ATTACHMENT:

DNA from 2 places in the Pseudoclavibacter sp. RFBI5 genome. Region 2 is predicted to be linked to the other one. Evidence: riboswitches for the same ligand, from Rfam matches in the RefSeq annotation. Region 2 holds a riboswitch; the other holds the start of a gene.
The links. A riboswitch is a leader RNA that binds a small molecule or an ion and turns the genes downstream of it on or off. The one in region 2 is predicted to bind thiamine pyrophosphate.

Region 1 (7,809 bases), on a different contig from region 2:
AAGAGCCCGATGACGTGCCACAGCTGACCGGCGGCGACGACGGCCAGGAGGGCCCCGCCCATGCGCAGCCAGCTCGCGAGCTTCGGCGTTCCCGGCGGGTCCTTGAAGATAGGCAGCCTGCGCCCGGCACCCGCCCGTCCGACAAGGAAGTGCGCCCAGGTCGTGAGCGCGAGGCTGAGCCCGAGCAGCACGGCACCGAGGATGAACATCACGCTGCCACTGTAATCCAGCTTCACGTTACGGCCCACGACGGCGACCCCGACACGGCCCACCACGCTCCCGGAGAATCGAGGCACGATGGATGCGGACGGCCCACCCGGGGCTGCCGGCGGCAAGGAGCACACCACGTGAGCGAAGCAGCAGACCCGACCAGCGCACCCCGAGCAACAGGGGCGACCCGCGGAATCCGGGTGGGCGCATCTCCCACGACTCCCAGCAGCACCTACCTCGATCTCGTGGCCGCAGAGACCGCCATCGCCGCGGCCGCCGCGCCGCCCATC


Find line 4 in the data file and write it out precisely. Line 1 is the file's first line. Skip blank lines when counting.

AAGAGCCCGATGACGTGCCACAGCTGACCGGCGGCGACGACGGCCAGGAGGGCCCCGCCCATGCGCAGCCAGCTCGCGAGCTTCGGCGTTCCCGGCGGGTCCTTGAAGATAGGCAGCCTGCGCCCGGCACCCGCCCGTCCGACAAGGAAGTGCGCCCAGGTCGTGAGCGCGAGGCTGAGCCCGAGCAGCACGGCACCGAGGATGAACATCACGCTGCCACTGTAATCCAGCTTCACGTTACGGCCCACGACGGCGACCCCGACACGGCCCACCACGCTCCCGGAGAATCGAGGCACGATGGATGCGGACGGCCCACCCGGGGCTGCCGGCGGCAAGGAGCACACCACGTGAGCGAAGCAGCAGACCCGACCAGCGCACCCCGAGCAACAGGGGCGACCCGCGGAATCCGGGTGGGCGCATCTCCCACGACTCCCAGCAGCACCTACCTCGATCTCGTGGCCGCAGAGACCGCCATCGCCGCGGCCGCCGCGCCGCCCATC